The resumption of car production in Europe should be coordinated by governments because of the interconnection between automakers and their suppliers, Skoda CEO Bernhard Maier said.
A piecemeal restarting of plants in individual countries "would be ineffective," Maier told the Czech Mlada Fronta Dnes daily newspaper.
"Due to the close links between manufacturers and suppliers, the resumption of production at our plants should be planned on a pan-European scale," he said.
"Cohesion will be important so that we can start together again after the crisis," Maier said.
Automakers have set out different timetables for production restart and their plans are dependent on lockdown orders in individual European countries, as well as parts availability.
Many automakers have had to push back their production restarts, partly because of supply shortages but also because demand for new cars has slumped after government lockdowns closed dealerships and forced would-be buyers to stay at home.
BMW extended its factory shutdowns in Europe until April 30, German press reports said on Monday. Daimler aims to reopen its Mercedes-Benz factories in Germany between April 20 and 22, according to Automobilwoche, a sister publication of Automotive News Europe.
- Find out the latest of European plant closures and reopening dates here.
How to restart production was the subject of a call between Germany's Chancellor Angela Merkel and the CEOs of Volkswagen Group, BMW and Daimler on Wednesday last week, Handelsblatt newspaper reported on Thursday.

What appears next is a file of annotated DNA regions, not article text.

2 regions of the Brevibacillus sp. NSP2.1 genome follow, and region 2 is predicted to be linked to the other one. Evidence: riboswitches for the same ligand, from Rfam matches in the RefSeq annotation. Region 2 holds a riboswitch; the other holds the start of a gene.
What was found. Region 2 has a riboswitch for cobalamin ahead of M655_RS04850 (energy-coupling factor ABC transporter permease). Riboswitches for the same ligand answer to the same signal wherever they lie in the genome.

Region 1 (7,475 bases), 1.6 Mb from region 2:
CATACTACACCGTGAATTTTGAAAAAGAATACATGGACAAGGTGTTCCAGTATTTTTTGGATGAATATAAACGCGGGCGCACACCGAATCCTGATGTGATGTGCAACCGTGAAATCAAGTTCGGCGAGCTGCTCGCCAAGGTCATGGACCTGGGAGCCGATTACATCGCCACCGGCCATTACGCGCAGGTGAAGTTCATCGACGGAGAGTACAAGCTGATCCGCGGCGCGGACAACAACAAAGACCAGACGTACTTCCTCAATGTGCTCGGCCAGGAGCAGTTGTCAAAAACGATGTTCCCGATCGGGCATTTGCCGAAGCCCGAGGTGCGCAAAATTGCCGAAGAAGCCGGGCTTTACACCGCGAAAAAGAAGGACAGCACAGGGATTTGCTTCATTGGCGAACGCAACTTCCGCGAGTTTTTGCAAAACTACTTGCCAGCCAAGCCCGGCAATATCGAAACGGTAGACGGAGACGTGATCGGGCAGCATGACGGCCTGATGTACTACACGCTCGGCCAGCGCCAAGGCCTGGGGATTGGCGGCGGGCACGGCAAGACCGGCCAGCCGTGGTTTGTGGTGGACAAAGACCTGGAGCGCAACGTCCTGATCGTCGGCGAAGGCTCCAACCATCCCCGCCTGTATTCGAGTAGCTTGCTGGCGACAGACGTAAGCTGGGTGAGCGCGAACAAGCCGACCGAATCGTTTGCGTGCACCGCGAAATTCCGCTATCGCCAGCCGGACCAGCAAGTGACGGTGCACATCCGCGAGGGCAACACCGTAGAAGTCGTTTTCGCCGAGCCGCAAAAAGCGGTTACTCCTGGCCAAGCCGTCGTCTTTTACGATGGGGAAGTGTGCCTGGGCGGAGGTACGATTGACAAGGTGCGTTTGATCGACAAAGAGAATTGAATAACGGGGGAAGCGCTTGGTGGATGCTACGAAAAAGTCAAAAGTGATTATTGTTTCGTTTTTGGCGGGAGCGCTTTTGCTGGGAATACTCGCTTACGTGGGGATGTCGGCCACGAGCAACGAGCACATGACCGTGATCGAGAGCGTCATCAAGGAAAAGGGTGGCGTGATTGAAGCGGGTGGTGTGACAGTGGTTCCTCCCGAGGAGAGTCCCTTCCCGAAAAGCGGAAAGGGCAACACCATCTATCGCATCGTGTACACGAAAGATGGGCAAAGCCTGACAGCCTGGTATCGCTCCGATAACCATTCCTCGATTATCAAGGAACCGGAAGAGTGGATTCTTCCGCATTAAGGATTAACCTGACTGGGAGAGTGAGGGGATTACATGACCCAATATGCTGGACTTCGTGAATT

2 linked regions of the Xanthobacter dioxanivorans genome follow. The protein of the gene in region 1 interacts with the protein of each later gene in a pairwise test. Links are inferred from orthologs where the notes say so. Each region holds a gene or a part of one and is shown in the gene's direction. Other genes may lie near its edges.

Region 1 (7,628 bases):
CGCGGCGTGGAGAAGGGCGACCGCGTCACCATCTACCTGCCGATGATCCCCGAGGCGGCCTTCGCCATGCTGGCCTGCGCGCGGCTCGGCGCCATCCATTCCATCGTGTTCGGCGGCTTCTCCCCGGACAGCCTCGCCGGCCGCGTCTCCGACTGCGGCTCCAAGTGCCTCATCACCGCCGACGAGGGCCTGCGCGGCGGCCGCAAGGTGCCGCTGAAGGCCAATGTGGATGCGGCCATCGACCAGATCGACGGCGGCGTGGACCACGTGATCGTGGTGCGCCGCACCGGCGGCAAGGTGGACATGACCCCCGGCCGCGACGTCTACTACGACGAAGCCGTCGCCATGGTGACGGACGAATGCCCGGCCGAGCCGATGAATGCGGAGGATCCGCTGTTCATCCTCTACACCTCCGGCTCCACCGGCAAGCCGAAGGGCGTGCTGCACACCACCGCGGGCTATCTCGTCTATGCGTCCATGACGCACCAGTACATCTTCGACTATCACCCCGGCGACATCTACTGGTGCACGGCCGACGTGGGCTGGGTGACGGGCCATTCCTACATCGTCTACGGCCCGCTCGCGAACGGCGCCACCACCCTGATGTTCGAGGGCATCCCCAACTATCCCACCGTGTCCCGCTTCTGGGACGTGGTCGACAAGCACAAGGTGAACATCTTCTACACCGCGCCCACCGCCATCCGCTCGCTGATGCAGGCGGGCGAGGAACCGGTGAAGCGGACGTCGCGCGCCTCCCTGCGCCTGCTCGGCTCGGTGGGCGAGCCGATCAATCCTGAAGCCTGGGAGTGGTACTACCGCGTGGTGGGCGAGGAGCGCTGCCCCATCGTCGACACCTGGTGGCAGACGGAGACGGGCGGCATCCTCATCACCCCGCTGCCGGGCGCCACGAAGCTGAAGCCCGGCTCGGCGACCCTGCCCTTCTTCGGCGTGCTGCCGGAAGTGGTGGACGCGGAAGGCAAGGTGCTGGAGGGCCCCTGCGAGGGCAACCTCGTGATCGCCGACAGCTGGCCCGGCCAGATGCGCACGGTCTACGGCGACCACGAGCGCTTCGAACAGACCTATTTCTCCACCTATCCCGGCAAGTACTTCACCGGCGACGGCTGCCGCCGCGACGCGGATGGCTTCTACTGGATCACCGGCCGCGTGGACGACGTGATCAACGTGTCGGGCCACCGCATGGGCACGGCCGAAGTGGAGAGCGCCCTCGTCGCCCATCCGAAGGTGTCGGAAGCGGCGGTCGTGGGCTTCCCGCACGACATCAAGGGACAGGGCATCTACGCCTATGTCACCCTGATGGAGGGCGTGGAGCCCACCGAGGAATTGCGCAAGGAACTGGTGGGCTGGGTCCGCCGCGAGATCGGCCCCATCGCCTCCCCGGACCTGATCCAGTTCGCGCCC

Handelsblatt cited participants in the call as saying that automakers were particularly concerned about the supply chain. There was agreement that an EU-wide approach to re-starting production was needed, a source told Reuters.
Restarting production would require a degree of normality to return on the sales side, said Philippe Houchois, an automotive analyst at Jefferies. "It is not just about production, but the re-opening of dealers must be somehow coordinated as well, otherwise OEMs cannot deliver cars," he told Automotive News Europe.
BMW said on Monday that 80 percent of retail outlets in Europe and 70 percent in the U.S. were temporarily shut due to the coronavirus pandemic.
Houchois also said that some automakers would find it easier to restart that others, depending on their geographic location. "My impression is that Italian production ran until they ran out of parts whereas the shutdowns in France and Spain seemed a bit more coordinated so these plants may have a bit more inventory left over," he said.